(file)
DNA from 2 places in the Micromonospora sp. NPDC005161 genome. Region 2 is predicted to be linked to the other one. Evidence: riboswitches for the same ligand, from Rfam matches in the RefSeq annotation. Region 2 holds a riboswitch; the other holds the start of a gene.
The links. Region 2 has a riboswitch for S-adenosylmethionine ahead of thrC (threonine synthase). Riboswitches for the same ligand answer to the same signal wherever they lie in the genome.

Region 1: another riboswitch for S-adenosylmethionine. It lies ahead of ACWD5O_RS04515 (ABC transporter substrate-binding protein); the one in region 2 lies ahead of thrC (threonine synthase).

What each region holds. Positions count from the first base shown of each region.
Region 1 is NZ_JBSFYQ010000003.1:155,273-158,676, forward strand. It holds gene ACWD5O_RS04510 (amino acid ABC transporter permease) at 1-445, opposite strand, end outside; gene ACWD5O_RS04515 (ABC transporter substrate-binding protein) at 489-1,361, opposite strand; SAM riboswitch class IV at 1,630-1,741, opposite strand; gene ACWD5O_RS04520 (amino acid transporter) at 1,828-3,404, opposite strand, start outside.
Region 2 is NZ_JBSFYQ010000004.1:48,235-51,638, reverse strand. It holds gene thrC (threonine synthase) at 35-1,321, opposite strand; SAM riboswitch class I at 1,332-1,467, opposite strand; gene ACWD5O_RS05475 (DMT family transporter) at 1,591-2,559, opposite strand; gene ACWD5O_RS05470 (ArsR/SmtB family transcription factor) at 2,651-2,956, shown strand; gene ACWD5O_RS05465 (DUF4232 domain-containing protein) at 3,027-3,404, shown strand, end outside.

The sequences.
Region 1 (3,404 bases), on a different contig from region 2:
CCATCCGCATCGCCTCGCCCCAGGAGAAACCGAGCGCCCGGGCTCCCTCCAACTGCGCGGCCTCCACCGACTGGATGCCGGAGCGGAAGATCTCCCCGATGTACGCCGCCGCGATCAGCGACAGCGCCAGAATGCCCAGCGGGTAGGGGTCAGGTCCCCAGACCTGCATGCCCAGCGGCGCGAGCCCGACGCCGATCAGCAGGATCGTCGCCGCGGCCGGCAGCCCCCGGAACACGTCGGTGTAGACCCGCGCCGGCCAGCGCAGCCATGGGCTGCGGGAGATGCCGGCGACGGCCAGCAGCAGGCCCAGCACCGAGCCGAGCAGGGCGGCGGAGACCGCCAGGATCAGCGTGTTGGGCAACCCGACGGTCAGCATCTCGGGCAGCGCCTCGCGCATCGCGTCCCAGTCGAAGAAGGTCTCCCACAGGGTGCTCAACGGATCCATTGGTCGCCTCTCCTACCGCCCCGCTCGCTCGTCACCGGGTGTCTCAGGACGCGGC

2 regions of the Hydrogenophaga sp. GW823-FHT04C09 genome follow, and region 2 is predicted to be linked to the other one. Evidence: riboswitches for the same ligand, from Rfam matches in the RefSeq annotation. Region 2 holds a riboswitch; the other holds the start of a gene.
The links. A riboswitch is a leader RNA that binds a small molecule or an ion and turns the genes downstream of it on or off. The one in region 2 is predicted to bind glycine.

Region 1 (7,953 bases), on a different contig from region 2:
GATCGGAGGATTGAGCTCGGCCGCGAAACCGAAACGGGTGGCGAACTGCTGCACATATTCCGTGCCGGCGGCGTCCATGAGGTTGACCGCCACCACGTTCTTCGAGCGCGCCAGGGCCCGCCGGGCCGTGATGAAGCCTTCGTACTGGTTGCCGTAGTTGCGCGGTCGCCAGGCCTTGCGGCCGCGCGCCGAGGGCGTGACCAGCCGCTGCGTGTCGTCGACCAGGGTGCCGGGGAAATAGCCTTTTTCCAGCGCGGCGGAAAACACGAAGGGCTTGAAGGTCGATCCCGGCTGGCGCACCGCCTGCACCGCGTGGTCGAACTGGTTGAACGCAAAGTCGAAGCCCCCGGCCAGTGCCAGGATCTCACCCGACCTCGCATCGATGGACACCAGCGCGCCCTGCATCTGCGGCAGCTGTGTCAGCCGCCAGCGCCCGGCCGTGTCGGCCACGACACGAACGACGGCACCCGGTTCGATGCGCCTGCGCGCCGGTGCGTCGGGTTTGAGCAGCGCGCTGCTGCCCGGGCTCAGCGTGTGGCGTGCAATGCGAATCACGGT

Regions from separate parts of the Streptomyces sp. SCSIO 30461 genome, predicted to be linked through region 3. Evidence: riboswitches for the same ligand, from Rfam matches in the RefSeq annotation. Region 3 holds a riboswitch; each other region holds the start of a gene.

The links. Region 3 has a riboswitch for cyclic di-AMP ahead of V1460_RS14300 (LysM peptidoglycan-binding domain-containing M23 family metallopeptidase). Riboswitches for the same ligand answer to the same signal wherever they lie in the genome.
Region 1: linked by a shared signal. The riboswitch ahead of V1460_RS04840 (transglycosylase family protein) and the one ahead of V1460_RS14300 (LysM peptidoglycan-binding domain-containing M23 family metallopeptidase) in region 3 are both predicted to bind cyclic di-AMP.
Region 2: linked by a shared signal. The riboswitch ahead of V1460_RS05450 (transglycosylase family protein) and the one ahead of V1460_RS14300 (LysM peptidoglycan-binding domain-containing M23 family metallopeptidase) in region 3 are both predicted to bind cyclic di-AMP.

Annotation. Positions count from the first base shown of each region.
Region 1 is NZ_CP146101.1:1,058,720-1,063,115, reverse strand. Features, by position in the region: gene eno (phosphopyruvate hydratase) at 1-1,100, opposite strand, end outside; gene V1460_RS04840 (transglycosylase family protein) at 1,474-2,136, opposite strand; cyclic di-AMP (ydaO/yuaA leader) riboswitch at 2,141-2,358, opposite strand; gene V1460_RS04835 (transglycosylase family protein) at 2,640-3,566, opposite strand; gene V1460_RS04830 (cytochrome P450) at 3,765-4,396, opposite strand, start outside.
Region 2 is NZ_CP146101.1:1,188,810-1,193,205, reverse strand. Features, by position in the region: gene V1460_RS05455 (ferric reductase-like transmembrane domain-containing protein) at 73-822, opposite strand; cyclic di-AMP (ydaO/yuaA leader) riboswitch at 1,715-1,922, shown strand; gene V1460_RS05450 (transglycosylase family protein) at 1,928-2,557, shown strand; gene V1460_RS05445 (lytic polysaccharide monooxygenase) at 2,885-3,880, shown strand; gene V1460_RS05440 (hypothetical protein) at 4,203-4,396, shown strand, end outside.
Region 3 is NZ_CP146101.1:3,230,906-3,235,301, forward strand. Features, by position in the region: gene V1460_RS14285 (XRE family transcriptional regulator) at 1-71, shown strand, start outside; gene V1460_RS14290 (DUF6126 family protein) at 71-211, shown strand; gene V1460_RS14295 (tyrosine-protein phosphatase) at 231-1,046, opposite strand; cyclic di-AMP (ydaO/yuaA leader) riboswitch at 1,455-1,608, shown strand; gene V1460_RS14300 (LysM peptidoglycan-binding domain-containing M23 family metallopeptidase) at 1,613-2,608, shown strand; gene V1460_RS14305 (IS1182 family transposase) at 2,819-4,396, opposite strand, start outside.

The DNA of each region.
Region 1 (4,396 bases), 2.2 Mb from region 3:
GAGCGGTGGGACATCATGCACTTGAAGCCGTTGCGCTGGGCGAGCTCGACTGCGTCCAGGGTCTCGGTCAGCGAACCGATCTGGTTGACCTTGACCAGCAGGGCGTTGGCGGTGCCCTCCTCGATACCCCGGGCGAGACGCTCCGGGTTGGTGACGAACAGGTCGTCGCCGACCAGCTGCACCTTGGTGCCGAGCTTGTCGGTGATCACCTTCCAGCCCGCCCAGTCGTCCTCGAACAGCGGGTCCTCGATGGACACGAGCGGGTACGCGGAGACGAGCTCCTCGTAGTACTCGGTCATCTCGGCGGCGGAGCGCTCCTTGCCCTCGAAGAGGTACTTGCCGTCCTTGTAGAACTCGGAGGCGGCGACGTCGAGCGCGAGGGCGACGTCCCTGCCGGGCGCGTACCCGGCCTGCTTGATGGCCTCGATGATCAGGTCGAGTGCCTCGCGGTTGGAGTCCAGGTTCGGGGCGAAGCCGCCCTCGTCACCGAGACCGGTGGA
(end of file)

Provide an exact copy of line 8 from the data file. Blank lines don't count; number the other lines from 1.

Region 1 (3,404 bases), on a different contig from region 2: